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Wal-Mart Coming To D.C.: Activists Want Promises In Writing

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Chairs were reserved for both Wal-Mart and Mayor Gray, but neither party made it to the rally.
Courtney Collins
Chairs were reserved for both Wal-Mart and Mayor Gray, but neither party made it to the rally.

Seeking a seat at the bargaining table

Brandishing homemade signs reading "Wal-Mart, Respect D.C.!" and "Wheres our seat?," the District residents crowding Freedom Plaza June 22 aren't fighting to keep Wal-Mart out of D.C. They're fighting to keep Wal-Mart from taking advantage of the local economy if the retailer's four proposed stores become a reality.

Wal-Mart's opponents say the stores could prompt closures of small businesses and drive down wages, but the company has promised new jobs and access to more affordable goods.

"They've already saturated the suburbs and outlying areas so now they have to come into the city which is fine, but we just want them to come in and play fair," says James LeBlanc, who works with the Re-entry Network for Returning Citizens.

His is one of more than 40 local groups in the Living Wages Healthy Communities Coalition, which is pushing Wal-Mart to pay employees more.

"Right now as it stands, they only have to pay a dollar above minimum wage, which as we all know is not a living wage in D.C.," LeBlanc says.

Living wage a major issue for Wal-Mart activists

According to the coalition, a living wage in the District is about $12.50 per hour.  Ensuring that employees are paid living wages is something rally attendees want to see in a Community Benefits Agreement, or CBA, between the store and the D.C. government. The coalition wants Wal-Mart to sign a CBA before setting up shop in the District.

But even more important is making sure Wal-Mart includes the coalition when drafting a CBA, says D.C. Jobs Council Coordinator Marina Streznewski.

"Yes, we have elected representatives in Mayor Gray and the members of the council," she says. "But we believe that the people who actually live in the communities where the four stores are proposed really need to have their voices heard about the issues that are of specific concern to them."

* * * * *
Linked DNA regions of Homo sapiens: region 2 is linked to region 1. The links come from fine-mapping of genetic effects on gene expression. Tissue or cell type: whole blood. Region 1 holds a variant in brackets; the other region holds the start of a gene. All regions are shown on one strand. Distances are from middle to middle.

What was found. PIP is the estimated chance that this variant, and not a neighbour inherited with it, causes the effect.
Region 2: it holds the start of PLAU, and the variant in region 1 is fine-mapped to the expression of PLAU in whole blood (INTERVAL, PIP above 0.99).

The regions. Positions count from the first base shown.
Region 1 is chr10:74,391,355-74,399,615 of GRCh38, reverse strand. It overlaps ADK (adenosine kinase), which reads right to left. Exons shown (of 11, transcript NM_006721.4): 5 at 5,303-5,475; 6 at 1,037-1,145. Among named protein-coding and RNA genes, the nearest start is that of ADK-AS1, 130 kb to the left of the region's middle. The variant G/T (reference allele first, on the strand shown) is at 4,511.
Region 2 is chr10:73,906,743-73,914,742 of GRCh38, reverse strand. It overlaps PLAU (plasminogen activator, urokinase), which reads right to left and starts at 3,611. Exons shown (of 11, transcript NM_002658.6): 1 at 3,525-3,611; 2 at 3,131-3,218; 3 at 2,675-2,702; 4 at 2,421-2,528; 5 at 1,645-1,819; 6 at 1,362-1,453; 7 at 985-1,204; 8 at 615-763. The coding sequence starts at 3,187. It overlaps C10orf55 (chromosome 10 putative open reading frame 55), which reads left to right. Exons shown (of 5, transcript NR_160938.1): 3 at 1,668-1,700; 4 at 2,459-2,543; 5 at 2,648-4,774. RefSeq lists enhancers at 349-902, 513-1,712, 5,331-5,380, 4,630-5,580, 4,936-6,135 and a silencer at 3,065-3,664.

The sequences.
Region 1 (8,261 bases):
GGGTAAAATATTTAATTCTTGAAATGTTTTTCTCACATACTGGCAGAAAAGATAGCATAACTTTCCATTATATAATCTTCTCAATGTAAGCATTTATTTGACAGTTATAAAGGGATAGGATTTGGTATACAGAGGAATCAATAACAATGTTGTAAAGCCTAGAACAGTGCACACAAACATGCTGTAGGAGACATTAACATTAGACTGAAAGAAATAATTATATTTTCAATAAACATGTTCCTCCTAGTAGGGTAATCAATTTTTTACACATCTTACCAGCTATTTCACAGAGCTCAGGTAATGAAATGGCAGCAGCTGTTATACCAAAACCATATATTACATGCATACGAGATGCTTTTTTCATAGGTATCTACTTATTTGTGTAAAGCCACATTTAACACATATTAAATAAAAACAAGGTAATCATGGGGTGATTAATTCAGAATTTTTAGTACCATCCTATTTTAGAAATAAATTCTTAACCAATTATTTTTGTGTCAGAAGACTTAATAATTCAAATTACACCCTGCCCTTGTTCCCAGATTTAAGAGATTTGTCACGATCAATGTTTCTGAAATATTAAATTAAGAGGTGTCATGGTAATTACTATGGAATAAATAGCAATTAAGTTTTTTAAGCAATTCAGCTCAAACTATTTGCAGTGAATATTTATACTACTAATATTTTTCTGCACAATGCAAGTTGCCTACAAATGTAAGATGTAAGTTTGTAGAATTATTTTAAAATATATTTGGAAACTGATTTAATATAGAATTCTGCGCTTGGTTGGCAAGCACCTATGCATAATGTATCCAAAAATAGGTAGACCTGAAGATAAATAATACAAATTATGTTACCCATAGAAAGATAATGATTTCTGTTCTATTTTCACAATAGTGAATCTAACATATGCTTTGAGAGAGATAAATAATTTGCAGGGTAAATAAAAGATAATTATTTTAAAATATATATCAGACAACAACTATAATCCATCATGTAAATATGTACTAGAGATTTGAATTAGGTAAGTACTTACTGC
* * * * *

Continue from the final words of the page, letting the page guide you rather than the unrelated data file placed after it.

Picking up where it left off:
As Streznewski speaks to the crowd at the rally, people sit at a long table, symbolizing how community groups need a place at the negotiating table when it’s time to talk fair business practices. Chairs reserved for Wal-Mart and Mayor Vincent Gray remain empty, so attendees write messages to the mayor on paper plates, and a delegation is dispatched to the Wilson Building to deliver them. Someone from the mayor's office receives the plates on his behalf.

D.C. Mayor, Council pledge to include public input

Although Gray and his team are absent from the rally, his office has issues a statement saying the mayor will ensure that Wal-Mart takes into consideration community interest. He adds he will work with the council to do what's in the best interest of the community and those who are concerned about Wal-Mart.

D.C. Council member Vincent Orange says he also hopes the mayor and council will be engaged.

"There really needs to be a public hearing on this issue," he says. "We don't need to just sneak this organization into town."

The groups at the rally appreciate the idea of a public hearing; Streznewski says that kind of transparency is a step in the right direction.

"I think Wal-Mart has an extraordinary opportunity in the District of Columbia," she says. "They can make more money, they can hire D.C. residents, this benefits the city, it benefits the residents, it benefits the tax base. But they have to do things differently than they're used to doing," she says.

But before Wal-Mart rolls into the District and starts rolling back prices, community groups are still waiting for the respect their rally signs demand. And they say a seat at the CBA negotiation table is the only place they're comfortable waiting.

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